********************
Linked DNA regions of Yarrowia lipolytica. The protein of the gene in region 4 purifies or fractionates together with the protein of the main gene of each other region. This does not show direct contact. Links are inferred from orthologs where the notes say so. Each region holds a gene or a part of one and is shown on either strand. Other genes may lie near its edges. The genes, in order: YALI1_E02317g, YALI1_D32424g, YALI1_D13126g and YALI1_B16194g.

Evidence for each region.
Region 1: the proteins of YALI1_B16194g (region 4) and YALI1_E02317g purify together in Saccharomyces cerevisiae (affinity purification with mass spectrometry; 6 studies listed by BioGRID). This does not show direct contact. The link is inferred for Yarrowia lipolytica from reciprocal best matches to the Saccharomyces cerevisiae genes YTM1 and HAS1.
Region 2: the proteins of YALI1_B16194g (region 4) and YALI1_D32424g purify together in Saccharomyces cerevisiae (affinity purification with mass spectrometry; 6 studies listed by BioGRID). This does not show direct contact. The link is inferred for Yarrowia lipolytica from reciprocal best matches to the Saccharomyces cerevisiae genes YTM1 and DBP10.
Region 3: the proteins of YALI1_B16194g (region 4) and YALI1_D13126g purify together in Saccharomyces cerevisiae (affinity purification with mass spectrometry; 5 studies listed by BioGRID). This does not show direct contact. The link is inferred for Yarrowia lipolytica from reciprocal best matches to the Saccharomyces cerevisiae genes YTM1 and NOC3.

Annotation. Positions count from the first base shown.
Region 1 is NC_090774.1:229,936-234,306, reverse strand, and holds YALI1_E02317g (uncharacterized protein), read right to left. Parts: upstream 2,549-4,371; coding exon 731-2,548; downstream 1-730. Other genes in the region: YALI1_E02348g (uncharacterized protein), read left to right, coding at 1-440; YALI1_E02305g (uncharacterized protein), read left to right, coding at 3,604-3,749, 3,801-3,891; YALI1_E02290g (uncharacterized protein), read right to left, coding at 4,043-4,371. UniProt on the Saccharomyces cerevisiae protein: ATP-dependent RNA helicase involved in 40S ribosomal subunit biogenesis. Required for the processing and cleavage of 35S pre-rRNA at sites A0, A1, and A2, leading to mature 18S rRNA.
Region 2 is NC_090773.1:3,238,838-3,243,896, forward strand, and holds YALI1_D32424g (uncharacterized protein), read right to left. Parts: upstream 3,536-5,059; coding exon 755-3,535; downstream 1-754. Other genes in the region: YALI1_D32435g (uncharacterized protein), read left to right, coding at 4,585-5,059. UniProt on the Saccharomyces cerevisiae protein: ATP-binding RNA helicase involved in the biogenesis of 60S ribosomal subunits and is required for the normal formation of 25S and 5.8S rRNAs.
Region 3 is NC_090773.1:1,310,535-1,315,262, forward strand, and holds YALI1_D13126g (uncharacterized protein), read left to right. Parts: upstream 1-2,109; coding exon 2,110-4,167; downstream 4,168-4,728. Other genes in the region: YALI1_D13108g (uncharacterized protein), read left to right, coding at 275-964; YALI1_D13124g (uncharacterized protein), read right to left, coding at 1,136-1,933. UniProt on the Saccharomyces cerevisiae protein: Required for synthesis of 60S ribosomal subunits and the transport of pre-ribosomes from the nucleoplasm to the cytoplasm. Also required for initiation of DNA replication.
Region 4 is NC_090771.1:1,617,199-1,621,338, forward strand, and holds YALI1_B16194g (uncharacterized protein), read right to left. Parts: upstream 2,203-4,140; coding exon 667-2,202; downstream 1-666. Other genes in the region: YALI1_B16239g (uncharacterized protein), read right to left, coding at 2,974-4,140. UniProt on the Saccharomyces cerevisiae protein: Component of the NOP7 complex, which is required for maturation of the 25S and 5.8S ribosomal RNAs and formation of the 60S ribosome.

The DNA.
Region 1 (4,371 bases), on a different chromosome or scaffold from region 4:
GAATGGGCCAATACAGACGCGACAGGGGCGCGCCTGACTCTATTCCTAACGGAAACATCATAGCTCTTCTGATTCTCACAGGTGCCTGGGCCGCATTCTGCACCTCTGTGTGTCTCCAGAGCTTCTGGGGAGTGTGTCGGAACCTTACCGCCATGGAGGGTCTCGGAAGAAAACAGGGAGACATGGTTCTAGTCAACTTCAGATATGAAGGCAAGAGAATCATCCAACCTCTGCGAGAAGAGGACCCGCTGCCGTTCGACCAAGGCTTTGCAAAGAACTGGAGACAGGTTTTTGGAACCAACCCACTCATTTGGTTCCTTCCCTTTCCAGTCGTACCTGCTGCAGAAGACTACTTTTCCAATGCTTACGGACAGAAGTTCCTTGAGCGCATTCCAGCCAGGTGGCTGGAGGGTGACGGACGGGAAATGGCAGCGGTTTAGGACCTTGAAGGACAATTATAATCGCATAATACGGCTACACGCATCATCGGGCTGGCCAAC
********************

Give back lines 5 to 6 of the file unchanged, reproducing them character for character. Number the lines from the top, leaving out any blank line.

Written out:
Region 3: the proteins of YALI1_B16194g (region 4) and YALI1_D13126g purify together in Saccharomyces cerevisiae (affinity purification with mass spectrometry; 5 studies listed by BioGRID). This does not show direct contact. The link is inferred for Yarrowia lipolytica from reciprocal best matches to the Saccharomyces cerevisiae genes YTM1 and NOC3.

Annotation. Positions count from the first base shown.